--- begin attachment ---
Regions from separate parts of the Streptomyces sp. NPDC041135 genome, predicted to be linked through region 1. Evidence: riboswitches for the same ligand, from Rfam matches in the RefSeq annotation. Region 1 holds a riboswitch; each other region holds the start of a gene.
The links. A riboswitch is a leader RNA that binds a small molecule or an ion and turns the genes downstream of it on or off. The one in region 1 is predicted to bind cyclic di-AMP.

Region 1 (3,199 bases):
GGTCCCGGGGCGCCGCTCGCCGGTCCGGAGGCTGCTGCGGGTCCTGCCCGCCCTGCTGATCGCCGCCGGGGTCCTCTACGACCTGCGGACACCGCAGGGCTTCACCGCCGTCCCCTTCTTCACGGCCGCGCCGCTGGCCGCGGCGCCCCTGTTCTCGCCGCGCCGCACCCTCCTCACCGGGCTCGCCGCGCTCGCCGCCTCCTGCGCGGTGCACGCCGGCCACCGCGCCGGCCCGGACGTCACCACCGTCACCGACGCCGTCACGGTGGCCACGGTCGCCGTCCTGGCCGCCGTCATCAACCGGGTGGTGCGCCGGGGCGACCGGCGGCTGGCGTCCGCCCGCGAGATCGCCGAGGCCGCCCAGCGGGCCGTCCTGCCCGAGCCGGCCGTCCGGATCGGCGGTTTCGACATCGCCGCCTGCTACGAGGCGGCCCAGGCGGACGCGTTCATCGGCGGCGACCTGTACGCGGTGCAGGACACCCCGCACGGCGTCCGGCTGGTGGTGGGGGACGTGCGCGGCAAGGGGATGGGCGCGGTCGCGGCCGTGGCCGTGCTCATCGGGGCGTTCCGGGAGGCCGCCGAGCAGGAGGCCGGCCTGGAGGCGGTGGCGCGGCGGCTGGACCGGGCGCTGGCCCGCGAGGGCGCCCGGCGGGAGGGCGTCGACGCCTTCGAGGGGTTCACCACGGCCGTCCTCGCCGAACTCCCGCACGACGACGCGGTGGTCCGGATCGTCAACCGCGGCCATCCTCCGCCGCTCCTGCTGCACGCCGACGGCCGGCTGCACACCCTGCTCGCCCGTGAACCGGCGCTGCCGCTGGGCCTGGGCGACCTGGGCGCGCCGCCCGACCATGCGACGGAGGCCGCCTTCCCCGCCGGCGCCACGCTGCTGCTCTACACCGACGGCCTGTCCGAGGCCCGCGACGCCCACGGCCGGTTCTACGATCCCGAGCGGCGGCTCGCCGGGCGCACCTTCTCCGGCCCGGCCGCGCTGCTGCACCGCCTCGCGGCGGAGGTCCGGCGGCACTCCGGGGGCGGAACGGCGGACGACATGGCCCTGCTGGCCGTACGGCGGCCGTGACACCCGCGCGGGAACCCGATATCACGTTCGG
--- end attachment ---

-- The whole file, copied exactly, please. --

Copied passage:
Regions from separate parts of the Streptomyces sp. NPDC041135 genome, predicted to be linked through region 1. Evidence: riboswitches for the same ligand, from Rfam matches in the RefSeq annotation. Region 1 holds a riboswitch; each other region holds the start of a gene.
The links. A riboswitch is a leader RNA that binds a small molecule or an ion and turns the genes downstream of it on or off. The one in region 1 is predicted to bind cyclic di-AMP.

Region 1 (3,199 bases):
GGTCCCGGGGCGCCGCTCGCCGGTCCGGAGGCTGCTGCGGGTCCTGCCCGCCCTGCTGATCGCCGCCGGGGTCCTCTACGACCTGCGGACACCGCAGGGCTTCACCGCCGTCCCCTTCTTCACGGCCGCGCCGCTGGCCGCGGCGCCCCTGTTCTCGCCGCGCCGCACCCTCCTCACCGGGCTCGCCGCGCTCGCCGCCTCCTGCGCGGTGCACGCCGGCCACCGCGCCGGCCCGGACGTCACCACCGTCACCGACGCCGTCACGGTGGCCACGGTCGCCGTCCTGGCCGCCGTCATCAACCGGGTGGTGCGCCGGGGCGACCGGCGGCTGGCGTCCGCCCGCGAGATCGCCGAGGCCGCCCAGCGGGCCGTCCTGCCCGAGCCGGCCGTCCGGATCGGCGGTTTCGACATCGCCGCCTGCTACGAGGCGGCCCAGGCGGACGCGTTCATCGGCGGCGACCTGTACGCGGTGCAGGACACCCCGCACGGCGTCCGGCTGGTGGTGGGGGACGTGCGCGGCAAGGGGATGGGCGCGGTCGCGGCCGTGGCCGTGCTCATCGGGGCGTTCCGGGAGGCCGCCGAGCAGGAGGCCGGCCTGGAGGCGGTGGCGCGGCGGCTGGACCGGGCGCTGGCCCGCGAGGGCGCCCGGCGGGAGGGCGTCGACGCCTTCGAGGGGTTCACCACGGCCGTCCTCGCCGAACTCCCGCACGACGACGCGGTGGTCCGGATCGTCAACCGCGGCCATCCTCCGCCGCTCCTGCTGCACGCCGACGGCCGGCTGCACACCCTGCTCGCCCGTGAACCGGCGCTGCCGCTGGGCCTGGGCGACCTGGGCGCGCCGCCCGACCATGCGACGGAGGCCGCCTTCCCCGCCGGCGCCACGCTGCTGCTCTACACCGACGGCCTGTCCGAGGCCCGCGACGCCCACGGCCGGTTCTACGATCCCGAGCGGCGGCTCGCCGGGCGCACCTTCTCCGGCCCGGCCGCGCTGCTGCACCGCCTCGCGGCGGAGGTCCGGCGGCACTCCGGGGGCGGAACGGCGGACGACATGGCCCTGCTGGCCGTACGGCGGCCGTGACACCCGCGCGGGAACCCGATATCACGTTCGG